Passion for big picture problem solving
Raquel has always been drawn to the type of work where the motivation was clear and the big picture mattered. Before joining the public sector, Raquel worked at Google as a senior software engineer on a variety of projects, ranging from Android accessibility to crisis response to strategic philanthropy. Hearing about the need to technologists in government through her social impact work at Google, Raquel took a three-month assignment with the U.S. State Department. “When I first heard about what was happening with government technology and how people like me were joining, I felt a pull toward work with a positive social impact that was happening outside of the for-profit sector and outside of the non-profit sector.”
Her first project was focused on something near and dear to her hear—reuniting families across borders. This work involved streamlining the complicated visa protocols within the immigration process. Adding to the complexity, the team would need to work across multiple agencies. As she has in her time at Google, Raquel focused on the big picture and how she could provide value, “I actually really like explaining and demystifying technical things to non-technical folks and non-technical things to technical folks. There is no need to be opaque. Leaning into that made things enjoyable.”
In the beginning, Raquel admits it was challenging to shift her mindset from working with small, nimble teams and processes to working with larger groups that required coordination with multiple layers of approval. This required her to flex and grow different skills in order to effectively get work accomplished. “What surprised me was how important translating between different people and different parts of government and technology was because they have different words for the same thing. In the tech world, communication fails even when using the same language for technical concepts and here we are in a world where people come from different backgrounds.”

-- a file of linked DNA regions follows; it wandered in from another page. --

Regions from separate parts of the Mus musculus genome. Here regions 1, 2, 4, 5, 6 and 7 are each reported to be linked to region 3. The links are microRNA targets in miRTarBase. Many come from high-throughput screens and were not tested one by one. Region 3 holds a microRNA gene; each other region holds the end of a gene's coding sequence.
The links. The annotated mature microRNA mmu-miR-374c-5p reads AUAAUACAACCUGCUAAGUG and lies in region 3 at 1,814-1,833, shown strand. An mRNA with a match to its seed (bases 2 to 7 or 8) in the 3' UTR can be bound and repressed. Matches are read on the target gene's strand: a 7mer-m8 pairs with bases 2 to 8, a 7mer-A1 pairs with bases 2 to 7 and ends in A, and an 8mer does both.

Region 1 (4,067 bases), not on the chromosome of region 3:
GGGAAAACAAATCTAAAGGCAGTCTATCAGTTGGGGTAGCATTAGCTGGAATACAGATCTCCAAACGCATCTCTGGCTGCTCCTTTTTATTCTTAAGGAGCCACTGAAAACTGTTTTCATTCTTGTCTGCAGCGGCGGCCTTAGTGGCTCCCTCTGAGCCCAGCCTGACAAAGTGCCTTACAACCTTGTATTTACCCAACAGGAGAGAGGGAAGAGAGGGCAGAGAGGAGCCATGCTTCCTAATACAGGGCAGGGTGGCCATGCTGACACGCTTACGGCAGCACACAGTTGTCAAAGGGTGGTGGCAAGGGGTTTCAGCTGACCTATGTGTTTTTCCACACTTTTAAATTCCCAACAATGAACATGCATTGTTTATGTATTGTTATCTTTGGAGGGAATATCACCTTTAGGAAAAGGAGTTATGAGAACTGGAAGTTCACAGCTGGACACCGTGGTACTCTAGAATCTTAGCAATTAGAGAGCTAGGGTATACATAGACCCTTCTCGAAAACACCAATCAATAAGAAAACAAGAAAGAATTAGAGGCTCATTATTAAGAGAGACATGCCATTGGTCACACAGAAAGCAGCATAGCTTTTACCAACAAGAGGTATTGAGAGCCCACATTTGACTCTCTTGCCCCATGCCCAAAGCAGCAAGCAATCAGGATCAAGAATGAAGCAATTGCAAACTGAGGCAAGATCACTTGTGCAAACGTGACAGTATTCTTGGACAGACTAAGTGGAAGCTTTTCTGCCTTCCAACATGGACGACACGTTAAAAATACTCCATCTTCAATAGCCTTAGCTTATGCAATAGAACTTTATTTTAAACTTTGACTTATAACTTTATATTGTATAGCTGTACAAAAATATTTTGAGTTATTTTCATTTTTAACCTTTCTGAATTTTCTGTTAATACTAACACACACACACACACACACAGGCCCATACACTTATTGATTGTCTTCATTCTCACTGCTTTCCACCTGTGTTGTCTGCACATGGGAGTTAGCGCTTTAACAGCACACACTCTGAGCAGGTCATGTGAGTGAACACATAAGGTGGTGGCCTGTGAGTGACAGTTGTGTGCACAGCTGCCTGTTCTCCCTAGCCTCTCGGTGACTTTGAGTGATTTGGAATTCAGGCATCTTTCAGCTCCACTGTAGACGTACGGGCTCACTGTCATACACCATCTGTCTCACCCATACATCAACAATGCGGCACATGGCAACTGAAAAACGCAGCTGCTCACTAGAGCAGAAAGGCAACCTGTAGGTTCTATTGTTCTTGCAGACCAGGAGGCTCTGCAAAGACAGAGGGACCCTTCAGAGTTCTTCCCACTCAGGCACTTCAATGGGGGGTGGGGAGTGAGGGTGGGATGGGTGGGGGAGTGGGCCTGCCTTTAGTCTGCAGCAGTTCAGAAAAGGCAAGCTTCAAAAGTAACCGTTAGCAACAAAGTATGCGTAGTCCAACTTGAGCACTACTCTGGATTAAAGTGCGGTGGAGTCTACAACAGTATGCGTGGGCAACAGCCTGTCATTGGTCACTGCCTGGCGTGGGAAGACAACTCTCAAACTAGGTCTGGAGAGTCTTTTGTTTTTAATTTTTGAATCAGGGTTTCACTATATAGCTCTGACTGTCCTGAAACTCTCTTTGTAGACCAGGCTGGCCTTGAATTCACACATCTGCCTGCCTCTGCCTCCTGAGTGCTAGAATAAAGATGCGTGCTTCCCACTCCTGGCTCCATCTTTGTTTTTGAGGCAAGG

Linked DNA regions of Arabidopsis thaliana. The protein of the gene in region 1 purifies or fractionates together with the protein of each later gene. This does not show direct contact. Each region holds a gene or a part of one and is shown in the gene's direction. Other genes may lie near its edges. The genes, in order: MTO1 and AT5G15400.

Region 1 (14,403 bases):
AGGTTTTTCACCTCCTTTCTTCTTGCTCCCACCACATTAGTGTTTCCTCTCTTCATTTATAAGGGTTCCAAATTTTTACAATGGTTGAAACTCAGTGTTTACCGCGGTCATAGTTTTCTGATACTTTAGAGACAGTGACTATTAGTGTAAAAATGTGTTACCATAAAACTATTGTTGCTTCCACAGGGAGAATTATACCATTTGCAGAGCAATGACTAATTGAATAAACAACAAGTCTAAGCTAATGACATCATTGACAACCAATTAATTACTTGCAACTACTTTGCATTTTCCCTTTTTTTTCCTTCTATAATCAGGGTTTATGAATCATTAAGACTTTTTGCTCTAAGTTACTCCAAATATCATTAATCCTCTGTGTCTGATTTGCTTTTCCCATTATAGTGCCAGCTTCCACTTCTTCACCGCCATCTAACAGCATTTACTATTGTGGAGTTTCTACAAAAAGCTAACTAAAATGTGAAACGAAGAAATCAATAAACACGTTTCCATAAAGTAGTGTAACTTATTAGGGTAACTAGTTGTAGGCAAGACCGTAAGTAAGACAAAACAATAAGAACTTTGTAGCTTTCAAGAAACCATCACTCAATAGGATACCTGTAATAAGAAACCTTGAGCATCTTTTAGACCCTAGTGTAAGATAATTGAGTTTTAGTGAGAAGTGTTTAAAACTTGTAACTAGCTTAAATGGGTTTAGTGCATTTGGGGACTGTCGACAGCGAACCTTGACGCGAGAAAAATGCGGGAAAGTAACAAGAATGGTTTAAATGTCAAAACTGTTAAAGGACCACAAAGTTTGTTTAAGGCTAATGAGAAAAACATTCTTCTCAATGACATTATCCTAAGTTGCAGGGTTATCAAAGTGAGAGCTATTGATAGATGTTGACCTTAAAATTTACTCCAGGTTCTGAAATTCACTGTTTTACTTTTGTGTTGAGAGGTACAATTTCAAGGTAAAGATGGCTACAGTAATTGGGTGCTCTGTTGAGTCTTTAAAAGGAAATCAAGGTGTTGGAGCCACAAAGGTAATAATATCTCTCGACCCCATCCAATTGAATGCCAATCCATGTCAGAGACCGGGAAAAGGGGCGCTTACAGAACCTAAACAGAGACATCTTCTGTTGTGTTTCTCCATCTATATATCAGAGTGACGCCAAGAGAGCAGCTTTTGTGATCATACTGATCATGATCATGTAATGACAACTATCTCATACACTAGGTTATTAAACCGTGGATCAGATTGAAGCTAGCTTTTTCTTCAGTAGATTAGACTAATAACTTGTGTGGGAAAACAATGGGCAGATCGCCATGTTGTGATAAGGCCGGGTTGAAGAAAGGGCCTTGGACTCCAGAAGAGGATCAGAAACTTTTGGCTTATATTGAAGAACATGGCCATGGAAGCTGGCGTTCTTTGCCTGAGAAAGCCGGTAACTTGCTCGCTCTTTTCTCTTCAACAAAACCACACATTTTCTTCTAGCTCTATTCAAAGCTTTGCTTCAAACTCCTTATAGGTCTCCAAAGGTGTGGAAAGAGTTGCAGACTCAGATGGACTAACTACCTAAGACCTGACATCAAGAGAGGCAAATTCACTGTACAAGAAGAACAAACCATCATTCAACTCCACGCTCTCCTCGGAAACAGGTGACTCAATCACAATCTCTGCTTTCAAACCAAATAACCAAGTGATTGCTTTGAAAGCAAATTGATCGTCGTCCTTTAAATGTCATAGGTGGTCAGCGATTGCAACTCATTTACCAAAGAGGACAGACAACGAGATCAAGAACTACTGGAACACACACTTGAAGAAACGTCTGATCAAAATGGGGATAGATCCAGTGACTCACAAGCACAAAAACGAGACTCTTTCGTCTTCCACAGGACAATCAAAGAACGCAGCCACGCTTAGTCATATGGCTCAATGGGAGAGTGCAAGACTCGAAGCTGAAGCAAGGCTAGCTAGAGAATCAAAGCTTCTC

“I didn’t feel like I was sacrificing my career at all to go into government…I learned a lot about myself and grew professionally.”
In 2016, with the project and Raquel’s three month tour complete, it became evident to her there was more work to be done. She was unsure if she would stay in government during an administration change—but, she once again focused on the bigger picture. Recognizing the impact and value the work was accomplishing for families and those impacted by outdated and complex government processes, her mindset shifted. “I realized that the people who need these tools and benefits are not going anywhere…For me, the question I have to ask myself is if the impact on the projects I was working on was still there. The answer was yes. The need was still there.”
% more healthcare applications
online than they did the same time period before
For her second tour—this time for a full year—Raquel joined the U.S. Department of Veterans Affairs (VA). She joined a small team that was already in the process of improving the user experience at the website VA.gov. For many years, veterans had to navigate over 1,500 VA websites—with numerous separate logins for each—in order to get the help or find the answers they needed. Our veterans deserve better. The team modernized the site, transforming it into a “one-stop shop” for veterans—whether it be for health, education, or disability benefits to name a few.
“What I am most proud of is that it is becoming more possible for veterans to get what they need from VA from one place with one login.”
% more overall satisfaction
with the website
Raquel recognizes her time in government has played a key part in her development as a professional, as well as, a person. “One thing that I found to be true, personally, is that I didn’t feel like I was sacrificing my career at all to go into government [although it] is not considered to be on the cutting edge of technology. On the contrary, I learned a lot about myself and I grew professionally, [especially with] leadership and communication skills that are so important. I learned a lot that I could bring back to the start-up I am working at [now].”
Are you a technologist?
Do you have the skills and desire to tackle our government’s most challenging problems? Now more than ever, we need your technical talent to help address public sector issues such as COVID-19 recovery, unemployment services and more.